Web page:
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Grammar: Parts of a Sentence
Terms in this set (40)
a word group that contains a subject and a verb and that expresses a complete thought
A group of words that looks like a sentence but does not contain both a subject and a verb or does not express a complete thought.
tells whom or what the sentence is about
says something about the subject
the main word or word group that tells whom or what the sentence is about
simple predicate or verb
the main word or word group that tells something about the subject
consists of the simple subject and any words, phrases, or clauses that modify the simple subject
consists of a verb and all the words that describe the verb and complete its meaning
The simple predicate may be a
single verb or a verb phrase
a verb with one or more helping verbs
To find the subject of a sentence, find the verb first. Then ask
"Who?" or "What?" before the verb.
The ___________ of a verb is never in a prepositional phrase.
includes a preposition, the object of the preposition, and any modifiers of that object.
In a request or a command, the subject of a sentence is usually not stated. In such sentences, you is the _________.
consists of two or more subjects that are joined by a conjunction and that have the same verb
consists of two or more verbs that are joined by a conjunction and that have the same subject
a word or word group that completes the meaning of the verb
a word or word group in the predicate that describes or identifies the subject
complements that do not refer to the subject.
follow transitive verbs - verbs that express an action directed toward a person, place, or thing.
a noun, pronoun, or word group that tells who or what receives the action of a verb or shows the result of the action.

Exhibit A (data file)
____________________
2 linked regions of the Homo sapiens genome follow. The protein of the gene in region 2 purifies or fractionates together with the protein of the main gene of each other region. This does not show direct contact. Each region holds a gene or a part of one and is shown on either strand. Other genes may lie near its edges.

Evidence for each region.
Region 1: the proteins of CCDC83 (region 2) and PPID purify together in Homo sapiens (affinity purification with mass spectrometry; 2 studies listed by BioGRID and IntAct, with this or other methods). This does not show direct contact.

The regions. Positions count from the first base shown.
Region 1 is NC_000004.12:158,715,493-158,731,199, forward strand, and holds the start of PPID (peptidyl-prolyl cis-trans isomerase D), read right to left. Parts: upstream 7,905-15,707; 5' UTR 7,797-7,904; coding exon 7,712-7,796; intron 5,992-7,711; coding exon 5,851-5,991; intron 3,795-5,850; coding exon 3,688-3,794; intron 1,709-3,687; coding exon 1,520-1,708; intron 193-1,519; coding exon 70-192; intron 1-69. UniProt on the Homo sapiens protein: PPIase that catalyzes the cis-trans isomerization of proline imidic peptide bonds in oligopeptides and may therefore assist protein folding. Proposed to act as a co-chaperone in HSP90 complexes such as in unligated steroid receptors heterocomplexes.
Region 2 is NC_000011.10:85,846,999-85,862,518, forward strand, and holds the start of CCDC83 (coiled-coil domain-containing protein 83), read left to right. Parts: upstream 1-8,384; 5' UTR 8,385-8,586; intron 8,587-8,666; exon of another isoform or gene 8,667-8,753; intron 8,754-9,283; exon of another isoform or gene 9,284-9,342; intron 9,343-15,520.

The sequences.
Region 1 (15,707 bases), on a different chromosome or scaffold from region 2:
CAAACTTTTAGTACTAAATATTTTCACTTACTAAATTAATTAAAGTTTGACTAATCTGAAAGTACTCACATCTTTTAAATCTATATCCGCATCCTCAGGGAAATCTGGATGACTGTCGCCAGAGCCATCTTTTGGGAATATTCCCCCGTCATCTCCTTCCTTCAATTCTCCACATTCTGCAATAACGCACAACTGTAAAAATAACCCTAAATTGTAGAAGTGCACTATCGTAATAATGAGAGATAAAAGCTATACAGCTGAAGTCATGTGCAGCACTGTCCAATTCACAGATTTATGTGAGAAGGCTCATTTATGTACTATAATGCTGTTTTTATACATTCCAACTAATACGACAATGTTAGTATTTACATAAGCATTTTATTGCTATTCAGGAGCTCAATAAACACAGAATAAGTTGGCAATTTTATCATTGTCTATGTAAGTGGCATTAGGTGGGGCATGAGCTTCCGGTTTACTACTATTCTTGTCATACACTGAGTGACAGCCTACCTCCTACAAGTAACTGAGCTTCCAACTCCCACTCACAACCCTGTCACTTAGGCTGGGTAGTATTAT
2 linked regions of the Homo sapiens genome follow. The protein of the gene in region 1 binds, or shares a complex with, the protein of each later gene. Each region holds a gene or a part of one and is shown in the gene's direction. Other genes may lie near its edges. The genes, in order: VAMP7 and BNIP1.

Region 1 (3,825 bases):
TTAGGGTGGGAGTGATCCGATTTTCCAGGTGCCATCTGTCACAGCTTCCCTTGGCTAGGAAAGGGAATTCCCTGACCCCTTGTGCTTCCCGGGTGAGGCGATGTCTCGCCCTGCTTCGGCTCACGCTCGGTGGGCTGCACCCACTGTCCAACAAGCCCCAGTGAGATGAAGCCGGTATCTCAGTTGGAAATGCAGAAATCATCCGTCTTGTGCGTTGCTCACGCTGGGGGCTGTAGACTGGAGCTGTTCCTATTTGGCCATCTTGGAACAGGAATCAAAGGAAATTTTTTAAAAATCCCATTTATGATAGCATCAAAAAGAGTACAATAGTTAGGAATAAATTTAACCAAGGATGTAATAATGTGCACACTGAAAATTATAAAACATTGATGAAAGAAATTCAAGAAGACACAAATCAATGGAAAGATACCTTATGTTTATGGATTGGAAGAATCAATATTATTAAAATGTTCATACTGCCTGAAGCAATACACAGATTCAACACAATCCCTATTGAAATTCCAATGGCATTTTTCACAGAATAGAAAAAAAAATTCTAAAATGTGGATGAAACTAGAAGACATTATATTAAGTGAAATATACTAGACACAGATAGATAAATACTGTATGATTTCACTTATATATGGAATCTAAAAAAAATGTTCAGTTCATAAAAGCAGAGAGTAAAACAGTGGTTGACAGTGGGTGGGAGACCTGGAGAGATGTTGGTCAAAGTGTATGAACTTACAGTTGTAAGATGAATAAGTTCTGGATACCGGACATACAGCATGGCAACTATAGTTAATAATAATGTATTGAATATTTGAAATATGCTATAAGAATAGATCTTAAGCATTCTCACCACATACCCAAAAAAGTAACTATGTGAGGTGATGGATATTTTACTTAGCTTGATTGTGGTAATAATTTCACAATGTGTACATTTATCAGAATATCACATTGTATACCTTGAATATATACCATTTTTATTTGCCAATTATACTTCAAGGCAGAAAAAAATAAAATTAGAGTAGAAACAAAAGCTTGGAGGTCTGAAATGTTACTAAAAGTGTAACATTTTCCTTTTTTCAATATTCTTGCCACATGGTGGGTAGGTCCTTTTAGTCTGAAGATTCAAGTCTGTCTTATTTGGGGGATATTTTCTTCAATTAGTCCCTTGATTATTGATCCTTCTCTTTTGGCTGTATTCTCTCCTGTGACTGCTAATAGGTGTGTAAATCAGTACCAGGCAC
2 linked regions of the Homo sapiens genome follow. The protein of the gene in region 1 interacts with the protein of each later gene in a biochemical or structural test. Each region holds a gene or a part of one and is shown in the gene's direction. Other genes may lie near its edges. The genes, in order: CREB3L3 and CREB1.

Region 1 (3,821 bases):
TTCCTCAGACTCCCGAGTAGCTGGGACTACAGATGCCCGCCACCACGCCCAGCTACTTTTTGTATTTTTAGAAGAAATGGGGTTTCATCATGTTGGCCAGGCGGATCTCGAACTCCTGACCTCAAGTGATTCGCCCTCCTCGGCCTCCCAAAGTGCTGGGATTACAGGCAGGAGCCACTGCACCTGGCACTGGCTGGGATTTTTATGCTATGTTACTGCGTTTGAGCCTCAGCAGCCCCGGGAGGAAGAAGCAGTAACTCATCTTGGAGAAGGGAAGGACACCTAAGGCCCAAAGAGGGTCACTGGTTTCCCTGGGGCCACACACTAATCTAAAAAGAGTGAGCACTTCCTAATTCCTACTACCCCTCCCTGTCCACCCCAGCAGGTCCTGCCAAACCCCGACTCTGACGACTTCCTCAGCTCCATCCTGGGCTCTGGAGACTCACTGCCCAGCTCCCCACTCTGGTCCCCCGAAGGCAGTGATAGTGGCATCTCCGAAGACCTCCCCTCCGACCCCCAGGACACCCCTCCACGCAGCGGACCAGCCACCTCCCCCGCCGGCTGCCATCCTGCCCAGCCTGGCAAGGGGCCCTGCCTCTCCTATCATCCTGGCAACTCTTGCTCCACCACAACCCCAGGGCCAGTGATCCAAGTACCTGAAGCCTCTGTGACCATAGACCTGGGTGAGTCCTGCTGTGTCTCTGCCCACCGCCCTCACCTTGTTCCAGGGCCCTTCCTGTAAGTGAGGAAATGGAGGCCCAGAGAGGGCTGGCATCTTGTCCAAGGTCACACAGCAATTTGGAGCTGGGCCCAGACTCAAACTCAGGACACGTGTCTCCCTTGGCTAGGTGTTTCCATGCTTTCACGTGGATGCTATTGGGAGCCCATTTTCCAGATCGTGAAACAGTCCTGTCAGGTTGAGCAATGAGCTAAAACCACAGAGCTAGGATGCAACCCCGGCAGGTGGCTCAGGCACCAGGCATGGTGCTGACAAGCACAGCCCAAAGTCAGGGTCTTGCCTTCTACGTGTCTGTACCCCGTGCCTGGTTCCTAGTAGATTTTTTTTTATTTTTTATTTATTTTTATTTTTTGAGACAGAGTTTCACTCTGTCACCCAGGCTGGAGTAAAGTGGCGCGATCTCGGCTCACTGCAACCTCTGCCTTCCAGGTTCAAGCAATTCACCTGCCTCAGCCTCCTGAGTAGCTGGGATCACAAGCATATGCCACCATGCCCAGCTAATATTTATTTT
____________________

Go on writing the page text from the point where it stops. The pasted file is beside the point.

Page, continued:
a noun, pronoun, or word group that often appears in sentences containing direct objects, telling to whom or to what (or for whom or for what) the action of a transitive verb is done.
makes a statement and ends with a period
gives a command or makes a request. Most end with a period. A strong command ends with an exclamation point.
asks a question and ends with a question mark
shows excitement or expresses strong feeling and ends with an exclamation point.
Why don't we go to the wildlife park tomorrow? (type of sentence)
What a good time we'll have! (type sentence)
Actually, I enjoy the entire park. (type of sentence)
Meet me at the front gate at ten o'clock.
We'll go first to see the elephants. (type of sentence)
Don't forget the camera. (type of sentence)
I can't believe this is happening! (type of sentence)
The HUNTERS will return on Monday. (part of sentence)
The telephone in the lobby RANG. (part of sentence)
simple predicate (verb)
MY LITTLE BROTHER watched the Super Bowl. (part of sentence)
The chef can make the PIZZA. (part of sentence)
GERBILS and GOLDFISH make good low-maintenance pets. (part of sentence)
My sister WILL BUY or LEASE a car. (part of sentence)
The surface felt STICKY. (part of sentence)
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